This inside the numbers preview will focus mostly on how players fared throughout the season series, as well as postseason performances. As a reminder, the “edges” given are opinions only.


Martin Maldonado was shut down by Oakland pitching in the regular season, finishing just 2-for-18 with seven strikeouts. Defensively, Maldonado came up with one of the plays of the series against the Twins, doing an exceptional job of blocking the plate to tag out Luis Arraez and preserve a tie in the fifth inning of Game 2.

With the A’s staring at yet another heartbreaking exit from the playoffs, Sean Murphy delivered what was arguably the franchise’s biggest postseason hit in 14 years when he smashed a two-run homer to cut the White Sox’ lead to 3-2 in the fourth inning on Thursday. Murphy also has a multitude of success against the Astros in his brief big league career. In just 63 regular-season games, he has 11 long balls and four of them have come against Houston pitching. He was 3-for-15 against the Astros this season with a homer off Cristian Javier.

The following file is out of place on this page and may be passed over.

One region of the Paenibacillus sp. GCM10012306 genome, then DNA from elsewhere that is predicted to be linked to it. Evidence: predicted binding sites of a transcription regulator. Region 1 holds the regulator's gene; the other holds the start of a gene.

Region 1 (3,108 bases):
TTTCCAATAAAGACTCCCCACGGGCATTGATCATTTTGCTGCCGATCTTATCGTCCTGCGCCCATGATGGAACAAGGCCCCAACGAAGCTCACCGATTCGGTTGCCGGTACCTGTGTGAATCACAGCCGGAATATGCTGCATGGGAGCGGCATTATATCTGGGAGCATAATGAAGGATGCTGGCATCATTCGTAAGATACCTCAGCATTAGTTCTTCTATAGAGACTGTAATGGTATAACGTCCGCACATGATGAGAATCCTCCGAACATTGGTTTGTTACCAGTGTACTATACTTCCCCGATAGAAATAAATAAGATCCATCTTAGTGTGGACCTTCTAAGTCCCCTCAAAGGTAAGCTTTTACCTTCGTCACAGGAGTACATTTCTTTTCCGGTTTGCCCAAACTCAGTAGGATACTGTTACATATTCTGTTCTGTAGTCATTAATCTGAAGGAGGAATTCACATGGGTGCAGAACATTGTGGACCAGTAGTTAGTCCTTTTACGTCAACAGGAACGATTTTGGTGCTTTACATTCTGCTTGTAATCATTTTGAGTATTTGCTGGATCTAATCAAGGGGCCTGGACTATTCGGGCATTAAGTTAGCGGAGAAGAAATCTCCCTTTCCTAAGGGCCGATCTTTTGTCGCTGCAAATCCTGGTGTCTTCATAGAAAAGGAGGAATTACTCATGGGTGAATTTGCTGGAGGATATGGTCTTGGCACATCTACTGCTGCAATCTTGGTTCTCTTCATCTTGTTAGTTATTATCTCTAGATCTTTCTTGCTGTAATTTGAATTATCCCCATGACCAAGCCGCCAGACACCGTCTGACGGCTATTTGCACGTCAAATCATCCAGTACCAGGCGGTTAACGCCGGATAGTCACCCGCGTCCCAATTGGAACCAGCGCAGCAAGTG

Edge: A’s. Murphy is a youngster who simply doesn’t seem fazed by the moment, as proved with his clutch blast against Chicago. His prior yard work against the Astros should give him an extra boost of confidence heading into the series.

First base:

After hitting a robust .435 against Oakland in 2019, Yuli Gurriel was held to a .200 mark this year. However, he did take Jesus Luzardo deep twice and also had a pair of knocks against Chris Bassitt and Frankie Montas.

How to put this nicely? Astros pitching owned Matt Olson this year, as he went 4-for-36 with 14 punchouts. He also struggled in the Wild Card Series against the White Sox (0-for-9, 6 strikeouts), but did work a key bases-loaded walk in the middle of a four-run fourth-inning rally in the finale.

Edge: Astros. Despite Gurriel’s struggles, he has always been a hitter who can find his stroke in October and make life miserable for opposing hurlers.

Second base:

Jose Altuve’s trying season has been well-documented. It was a scuffle for him against everyone, including Oakland, as he was 4-for-21. Altuve was hitless in the two games with the Twins but may have delivered the most crucial at-bat for the Astros so far in 2020. After Jorge Polanco’s error kept Houston alive in the ninth inning of Game 1, Altuve worked the count full and took a bases-loaded walk to give his team the eventual-game winning run.